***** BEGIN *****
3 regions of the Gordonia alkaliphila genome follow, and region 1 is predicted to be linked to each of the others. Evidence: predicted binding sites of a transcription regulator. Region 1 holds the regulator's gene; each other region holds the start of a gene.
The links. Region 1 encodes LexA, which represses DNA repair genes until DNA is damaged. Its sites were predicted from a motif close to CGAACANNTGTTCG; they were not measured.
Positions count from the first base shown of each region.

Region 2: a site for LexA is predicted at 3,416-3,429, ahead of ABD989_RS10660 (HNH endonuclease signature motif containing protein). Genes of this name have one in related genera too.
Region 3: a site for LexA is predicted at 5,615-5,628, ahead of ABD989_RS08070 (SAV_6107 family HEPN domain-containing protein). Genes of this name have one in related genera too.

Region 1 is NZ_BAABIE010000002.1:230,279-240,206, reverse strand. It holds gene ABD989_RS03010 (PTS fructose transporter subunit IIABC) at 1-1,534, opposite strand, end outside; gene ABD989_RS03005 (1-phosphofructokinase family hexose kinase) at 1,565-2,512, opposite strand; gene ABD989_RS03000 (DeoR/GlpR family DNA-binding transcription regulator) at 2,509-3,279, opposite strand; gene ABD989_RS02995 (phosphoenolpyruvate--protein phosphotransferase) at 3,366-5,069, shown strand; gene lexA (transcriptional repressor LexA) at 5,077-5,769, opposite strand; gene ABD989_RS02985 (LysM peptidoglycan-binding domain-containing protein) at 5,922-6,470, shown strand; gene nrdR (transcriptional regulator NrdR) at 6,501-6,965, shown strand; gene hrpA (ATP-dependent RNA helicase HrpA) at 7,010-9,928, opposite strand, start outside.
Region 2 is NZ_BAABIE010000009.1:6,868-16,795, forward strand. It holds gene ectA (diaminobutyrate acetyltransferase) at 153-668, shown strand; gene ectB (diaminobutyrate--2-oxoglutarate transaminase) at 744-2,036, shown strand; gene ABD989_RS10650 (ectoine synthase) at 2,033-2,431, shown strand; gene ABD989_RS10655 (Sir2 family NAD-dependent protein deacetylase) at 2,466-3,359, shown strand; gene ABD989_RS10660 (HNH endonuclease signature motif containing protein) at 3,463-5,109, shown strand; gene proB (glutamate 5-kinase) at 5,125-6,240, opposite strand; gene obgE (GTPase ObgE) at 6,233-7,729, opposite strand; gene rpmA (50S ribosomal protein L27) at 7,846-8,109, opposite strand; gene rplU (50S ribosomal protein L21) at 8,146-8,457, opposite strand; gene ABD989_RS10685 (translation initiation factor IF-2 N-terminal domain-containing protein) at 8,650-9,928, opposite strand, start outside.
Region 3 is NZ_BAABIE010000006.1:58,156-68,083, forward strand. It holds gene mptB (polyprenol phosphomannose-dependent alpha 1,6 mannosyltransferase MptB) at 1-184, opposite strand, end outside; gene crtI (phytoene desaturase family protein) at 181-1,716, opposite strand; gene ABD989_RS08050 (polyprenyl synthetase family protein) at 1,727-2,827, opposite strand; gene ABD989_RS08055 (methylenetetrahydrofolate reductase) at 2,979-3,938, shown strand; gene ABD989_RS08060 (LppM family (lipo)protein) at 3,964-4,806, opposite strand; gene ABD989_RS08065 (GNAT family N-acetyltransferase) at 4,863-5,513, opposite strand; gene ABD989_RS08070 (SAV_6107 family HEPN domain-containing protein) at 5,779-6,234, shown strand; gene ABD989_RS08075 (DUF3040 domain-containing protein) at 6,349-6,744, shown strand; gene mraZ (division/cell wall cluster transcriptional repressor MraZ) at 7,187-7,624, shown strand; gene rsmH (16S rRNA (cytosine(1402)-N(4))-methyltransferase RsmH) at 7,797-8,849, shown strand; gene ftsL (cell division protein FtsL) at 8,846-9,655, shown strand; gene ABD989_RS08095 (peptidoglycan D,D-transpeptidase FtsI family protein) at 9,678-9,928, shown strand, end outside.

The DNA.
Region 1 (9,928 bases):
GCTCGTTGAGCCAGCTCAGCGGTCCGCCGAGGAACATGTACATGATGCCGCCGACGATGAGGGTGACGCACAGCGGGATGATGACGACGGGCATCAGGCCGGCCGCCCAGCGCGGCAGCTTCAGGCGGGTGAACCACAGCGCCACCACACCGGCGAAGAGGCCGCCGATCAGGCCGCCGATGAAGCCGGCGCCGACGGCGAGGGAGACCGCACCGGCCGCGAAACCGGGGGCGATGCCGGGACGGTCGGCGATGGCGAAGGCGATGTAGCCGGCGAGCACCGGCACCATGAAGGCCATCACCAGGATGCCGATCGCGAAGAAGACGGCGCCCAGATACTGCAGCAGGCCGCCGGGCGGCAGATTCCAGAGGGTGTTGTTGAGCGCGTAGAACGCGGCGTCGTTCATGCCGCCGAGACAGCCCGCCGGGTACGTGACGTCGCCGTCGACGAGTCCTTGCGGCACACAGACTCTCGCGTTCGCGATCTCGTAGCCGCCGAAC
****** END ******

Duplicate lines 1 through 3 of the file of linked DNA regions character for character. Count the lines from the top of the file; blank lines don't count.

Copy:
3 regions of the Gordonia alkaliphila genome follow, and region 1 is predicted to be linked to each of the others. Evidence: predicted binding sites of a transcription regulator. Region 1 holds the regulator's gene; each other region holds the start of a gene.
The links. Region 1 encodes LexA, which represses DNA repair genes until DNA is damaged. Its sites were predicted from a motif close to CGAACANNTGTTCG; they were not measured.
Positions count from the first base shown of each region.